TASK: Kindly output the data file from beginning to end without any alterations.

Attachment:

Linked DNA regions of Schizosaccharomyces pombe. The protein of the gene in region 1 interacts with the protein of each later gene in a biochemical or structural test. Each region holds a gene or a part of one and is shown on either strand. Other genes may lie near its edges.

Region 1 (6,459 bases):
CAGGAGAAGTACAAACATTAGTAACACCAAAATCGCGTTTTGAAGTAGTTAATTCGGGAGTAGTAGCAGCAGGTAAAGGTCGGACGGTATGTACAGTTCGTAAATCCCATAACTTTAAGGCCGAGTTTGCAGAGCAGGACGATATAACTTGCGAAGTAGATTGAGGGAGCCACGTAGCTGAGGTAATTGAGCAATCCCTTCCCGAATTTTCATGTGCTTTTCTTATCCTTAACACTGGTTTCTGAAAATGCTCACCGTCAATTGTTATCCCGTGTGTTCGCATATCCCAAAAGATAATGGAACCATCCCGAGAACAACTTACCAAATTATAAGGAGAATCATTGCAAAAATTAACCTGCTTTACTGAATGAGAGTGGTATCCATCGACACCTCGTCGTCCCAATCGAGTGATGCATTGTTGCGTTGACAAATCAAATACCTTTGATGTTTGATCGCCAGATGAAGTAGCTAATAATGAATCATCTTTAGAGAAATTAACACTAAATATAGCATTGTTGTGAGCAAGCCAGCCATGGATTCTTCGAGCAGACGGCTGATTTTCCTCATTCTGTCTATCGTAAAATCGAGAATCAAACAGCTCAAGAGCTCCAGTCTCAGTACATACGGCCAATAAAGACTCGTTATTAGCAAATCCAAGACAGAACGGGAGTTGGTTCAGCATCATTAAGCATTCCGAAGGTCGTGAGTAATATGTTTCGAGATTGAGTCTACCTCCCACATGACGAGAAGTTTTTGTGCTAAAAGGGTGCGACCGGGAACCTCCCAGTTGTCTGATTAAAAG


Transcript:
Linked DNA regions of Schizosaccharomyces pombe. The protein of the gene in region 1 interacts with the protein of each later gene in a biochemical or structural test. Each region holds a gene or a part of one and is shown on either strand. Other genes may lie near its edges.

Region 1 (6,459 bases):
CAGGAGAAGTACAAACATTAGTAACACCAAAATCGCGTTTTGAAGTAGTTAATTCGGGAGTAGTAGCAGCAGGTAAAGGTCGGACGGTATGTACAGTTCGTAAATCCCATAACTTTAAGGCCGAGTTTGCAGAGCAGGACGATATAACTTGCGAAGTAGATTGAGGGAGCCACGTAGCTGAGGTAATTGAGCAATCCCTTCCCGAATTTTCATGTGCTTTTCTTATCCTTAACACTGGTTTCTGAAAATGCTCACCGTCAATTGTTATCCCGTGTGTTCGCATATCCCAAAAGATAATGGAACCATCCCGAGAACAACTTACCAAATTATAAGGAGAATCATTGCAAAAATTAACCTGCTTTACTGAATGAGAGTGGTATCCATCGACACCTCGTCGTCCCAATCGAGTGATGCATTGTTGCGTTGACAAATCAAATACCTTTGATGTTTGATCGCCAGATGAAGTAGCTAATAATGAATCATCTTTAGAGAAATTAACACTAAATATAGCATTGTTGTGAGCAAGCCAGCCATGGATTCTTCGAGCAGACGGCTGATTTTCCTCATTCTGTCTATCGTAAAATCGAGAATCAAACAGCTCAAGAGCTCCAGTCTCAGTACATACGGCCAATAAAGACTCGTTATTAGCAAATCCAAGACAGAACGGGAGTTGGTTCAGCATCATTAAGCATTCCGAAGGTCGTGAGTAATATGTTTCGAGATTGAGTCTACCTCCCACATGACGAGAAGTTTTTGTGCTAAAAGGGTGCGACCGGGAACCTCCCAGTTGTCTGATTAAAAG